While it does blend Death Metal and Grindcore, CTRL has a bit of a mechanical environment. While it doesn’t venture into the Industrial style, it does have some electronic sounds from time to time, similar to something off a Fear Factory album. It’s a nice touch that compliments the blunt brutality of the performances. “Controlled Collapse” sets the dark, oppressive atmosphere perfectly thanks to the audio sample in the first twenty seconds. The thick audio quality with the loud click of the bass kicks really press against your chest, and the additional synth-effects in the background do make the music even more rich. The lower buzzing of the guitars sound great when the riffs become highly technical, but the deep bass guitar really gives the song, as well as the entire album a truly intimidating backbone.
“Brute-Force-Methode” throws the listener right back to the early days of Death Metal and Grindcore. The bass guitar really stands out over the low buzzing of the lead distortions, while the abusive drums maintain the proper pace to keep the track abrasive throughout, even during the simpler groove-fuelled chorus. And then there’s “Create/Negate,” which starts off with some twisted, highly distorted riffs for a brief introduction before hammering into the song itself. The drums offer some of the best blasting the album has to offer, and the guitar solo not too far in is as impressive as it is aggressive.
“Dehumanized” is a well paced track with a strong groove to the infectious riffs that are able to command your head to bang along obediently, even if you don’t want it to. The additional mechanical effects in some spots makes it far more grim, and the layered gutturals add some extra bite. Much of this carries into “Hyper-Detection 2.0,” but it does have a few spots where the music sounds a bit empty, leaving it far less aggressive. Even the more technical elements, as well as the guitar solo about a minute-and-a-half in sound weaker from it. The contributions of the bass, however, simply cannot be ignored, making many verses harder than similar cuts were, especially towards the end. Sadly by the time you hit “The Vortex Within,” things start to slow down a bit. This track, as well as “Resurrection,” are far from the most memorable tracks the recording has to offer, though the latter does pick up about half way through with solid drumming and plenty of hooks.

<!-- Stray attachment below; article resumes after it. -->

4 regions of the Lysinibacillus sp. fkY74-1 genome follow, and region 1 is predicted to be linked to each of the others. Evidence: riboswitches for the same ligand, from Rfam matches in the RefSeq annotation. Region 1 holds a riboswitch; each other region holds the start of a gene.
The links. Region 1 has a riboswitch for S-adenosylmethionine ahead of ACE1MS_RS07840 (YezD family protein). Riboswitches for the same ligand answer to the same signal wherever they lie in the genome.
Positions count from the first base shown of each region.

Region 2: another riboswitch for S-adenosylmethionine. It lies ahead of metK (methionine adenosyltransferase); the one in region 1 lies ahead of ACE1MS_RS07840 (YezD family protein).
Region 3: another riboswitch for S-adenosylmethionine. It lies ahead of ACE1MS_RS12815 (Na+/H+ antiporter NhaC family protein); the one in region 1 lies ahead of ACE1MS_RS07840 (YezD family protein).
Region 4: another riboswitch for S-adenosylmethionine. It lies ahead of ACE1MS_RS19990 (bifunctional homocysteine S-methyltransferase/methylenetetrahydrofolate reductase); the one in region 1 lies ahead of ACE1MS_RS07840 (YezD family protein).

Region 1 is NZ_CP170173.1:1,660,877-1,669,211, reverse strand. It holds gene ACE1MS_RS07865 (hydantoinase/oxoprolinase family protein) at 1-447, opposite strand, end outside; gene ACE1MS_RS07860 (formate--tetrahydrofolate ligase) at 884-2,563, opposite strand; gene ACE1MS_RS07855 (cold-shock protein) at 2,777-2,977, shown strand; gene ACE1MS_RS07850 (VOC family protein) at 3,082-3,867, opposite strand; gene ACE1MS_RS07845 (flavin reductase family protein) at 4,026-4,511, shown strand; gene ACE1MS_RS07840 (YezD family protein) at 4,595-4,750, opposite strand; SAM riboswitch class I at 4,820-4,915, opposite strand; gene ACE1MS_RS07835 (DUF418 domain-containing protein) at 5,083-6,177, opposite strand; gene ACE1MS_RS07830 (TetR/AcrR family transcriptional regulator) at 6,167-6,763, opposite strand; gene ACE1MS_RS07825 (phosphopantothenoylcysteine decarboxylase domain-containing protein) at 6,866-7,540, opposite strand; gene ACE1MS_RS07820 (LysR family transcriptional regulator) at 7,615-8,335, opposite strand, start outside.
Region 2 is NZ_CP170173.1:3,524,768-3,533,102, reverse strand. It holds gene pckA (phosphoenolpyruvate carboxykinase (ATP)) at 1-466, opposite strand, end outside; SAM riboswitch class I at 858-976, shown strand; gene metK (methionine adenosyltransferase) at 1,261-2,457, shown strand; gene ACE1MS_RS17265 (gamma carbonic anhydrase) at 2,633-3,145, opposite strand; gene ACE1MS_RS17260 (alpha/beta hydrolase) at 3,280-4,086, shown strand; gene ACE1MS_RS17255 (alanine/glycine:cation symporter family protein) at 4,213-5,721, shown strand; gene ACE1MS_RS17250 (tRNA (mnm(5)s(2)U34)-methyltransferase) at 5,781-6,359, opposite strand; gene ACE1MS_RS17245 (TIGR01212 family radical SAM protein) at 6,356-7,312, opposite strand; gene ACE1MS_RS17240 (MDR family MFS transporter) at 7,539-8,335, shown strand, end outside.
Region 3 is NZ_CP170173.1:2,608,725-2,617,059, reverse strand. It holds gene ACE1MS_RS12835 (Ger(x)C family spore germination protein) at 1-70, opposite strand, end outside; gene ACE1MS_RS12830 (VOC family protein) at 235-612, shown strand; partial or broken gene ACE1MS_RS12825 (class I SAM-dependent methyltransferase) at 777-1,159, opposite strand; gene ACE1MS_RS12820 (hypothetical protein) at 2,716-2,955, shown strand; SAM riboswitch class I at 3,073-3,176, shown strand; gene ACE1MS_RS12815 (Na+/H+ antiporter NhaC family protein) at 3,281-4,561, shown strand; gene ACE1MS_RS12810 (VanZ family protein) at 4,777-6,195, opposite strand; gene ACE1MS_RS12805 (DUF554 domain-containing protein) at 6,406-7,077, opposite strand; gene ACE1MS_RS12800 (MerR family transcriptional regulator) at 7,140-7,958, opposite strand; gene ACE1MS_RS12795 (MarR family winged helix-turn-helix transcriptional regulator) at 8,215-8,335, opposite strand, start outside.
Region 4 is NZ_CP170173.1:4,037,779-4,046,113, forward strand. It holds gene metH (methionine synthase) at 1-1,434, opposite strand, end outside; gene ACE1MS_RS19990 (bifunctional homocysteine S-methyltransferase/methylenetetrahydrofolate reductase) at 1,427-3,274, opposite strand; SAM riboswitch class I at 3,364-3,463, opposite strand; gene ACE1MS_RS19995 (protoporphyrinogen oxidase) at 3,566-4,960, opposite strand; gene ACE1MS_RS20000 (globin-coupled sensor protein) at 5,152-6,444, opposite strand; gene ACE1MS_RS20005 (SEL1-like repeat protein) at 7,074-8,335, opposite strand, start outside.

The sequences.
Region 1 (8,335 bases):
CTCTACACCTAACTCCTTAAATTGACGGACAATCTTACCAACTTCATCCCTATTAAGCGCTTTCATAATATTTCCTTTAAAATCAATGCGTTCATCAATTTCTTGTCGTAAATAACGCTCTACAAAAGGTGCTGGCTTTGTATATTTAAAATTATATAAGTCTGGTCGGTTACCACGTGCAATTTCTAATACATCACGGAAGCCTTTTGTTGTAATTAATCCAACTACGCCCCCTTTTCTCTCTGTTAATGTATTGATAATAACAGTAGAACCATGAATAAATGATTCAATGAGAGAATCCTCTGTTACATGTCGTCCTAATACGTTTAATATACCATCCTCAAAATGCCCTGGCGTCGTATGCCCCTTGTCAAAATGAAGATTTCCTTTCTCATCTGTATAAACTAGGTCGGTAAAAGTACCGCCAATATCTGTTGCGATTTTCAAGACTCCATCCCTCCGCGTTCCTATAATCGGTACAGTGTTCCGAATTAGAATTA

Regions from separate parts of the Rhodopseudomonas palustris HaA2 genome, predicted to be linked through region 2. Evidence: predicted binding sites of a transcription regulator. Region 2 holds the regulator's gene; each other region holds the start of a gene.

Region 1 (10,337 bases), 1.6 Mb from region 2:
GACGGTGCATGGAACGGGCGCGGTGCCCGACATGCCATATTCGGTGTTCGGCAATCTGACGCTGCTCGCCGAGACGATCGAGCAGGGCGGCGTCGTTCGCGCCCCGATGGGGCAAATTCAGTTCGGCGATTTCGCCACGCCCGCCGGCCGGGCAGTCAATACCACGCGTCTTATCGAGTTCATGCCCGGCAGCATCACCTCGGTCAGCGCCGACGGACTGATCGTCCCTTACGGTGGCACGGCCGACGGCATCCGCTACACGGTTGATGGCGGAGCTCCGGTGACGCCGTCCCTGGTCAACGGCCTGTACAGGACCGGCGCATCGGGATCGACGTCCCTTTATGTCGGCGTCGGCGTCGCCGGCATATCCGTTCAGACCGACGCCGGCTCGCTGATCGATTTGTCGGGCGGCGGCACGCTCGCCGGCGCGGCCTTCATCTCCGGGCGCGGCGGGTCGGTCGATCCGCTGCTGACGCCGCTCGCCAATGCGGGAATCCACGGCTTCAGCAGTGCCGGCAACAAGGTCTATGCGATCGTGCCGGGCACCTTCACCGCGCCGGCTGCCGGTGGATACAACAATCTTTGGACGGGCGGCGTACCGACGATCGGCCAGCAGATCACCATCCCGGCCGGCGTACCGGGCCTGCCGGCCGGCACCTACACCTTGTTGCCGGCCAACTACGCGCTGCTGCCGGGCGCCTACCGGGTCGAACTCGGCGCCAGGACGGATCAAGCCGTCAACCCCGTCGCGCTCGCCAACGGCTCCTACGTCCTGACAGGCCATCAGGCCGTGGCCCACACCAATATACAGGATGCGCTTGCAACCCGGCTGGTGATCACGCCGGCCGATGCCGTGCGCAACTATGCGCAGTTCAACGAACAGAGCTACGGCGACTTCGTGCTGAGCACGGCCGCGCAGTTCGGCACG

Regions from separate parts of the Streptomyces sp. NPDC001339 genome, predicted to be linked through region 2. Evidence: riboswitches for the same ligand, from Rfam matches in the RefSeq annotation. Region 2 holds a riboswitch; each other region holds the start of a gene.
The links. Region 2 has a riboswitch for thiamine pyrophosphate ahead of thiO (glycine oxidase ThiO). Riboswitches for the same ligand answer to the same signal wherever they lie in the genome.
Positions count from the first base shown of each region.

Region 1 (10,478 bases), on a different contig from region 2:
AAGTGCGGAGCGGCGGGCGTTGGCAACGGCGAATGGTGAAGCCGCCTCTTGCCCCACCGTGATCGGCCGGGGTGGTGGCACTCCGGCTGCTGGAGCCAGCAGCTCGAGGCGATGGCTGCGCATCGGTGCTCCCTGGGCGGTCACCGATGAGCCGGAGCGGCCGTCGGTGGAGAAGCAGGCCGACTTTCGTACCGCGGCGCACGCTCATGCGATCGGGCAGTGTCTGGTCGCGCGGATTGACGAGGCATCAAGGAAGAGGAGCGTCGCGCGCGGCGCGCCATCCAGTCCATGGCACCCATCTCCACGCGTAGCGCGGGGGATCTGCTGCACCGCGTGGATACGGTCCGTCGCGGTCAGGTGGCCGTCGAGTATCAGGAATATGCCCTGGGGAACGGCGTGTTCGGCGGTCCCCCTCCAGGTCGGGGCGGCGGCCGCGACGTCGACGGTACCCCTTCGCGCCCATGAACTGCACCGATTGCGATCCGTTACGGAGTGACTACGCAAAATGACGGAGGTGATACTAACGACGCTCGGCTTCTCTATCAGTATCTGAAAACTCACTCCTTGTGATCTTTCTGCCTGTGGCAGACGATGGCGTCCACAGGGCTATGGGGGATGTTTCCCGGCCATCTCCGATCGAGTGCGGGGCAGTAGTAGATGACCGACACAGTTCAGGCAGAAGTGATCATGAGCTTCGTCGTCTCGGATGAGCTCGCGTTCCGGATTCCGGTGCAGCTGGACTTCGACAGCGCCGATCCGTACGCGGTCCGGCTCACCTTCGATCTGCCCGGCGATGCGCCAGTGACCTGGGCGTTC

CTRL is a blunt, oppressive and truly violent Death Metal assault that fans of the style mixed with Grindcore will definitely find an appreciation for right away. Twenty plus years in the making, and Mastic Scum only continues to get better. This album is just forty-four minutes of infectious brutality, complimented with solid slabs of groove, and a hint of Industrial effects for good measure. If you haven’t heard Mastic Scum yet, then let CTRL be the all important first experience.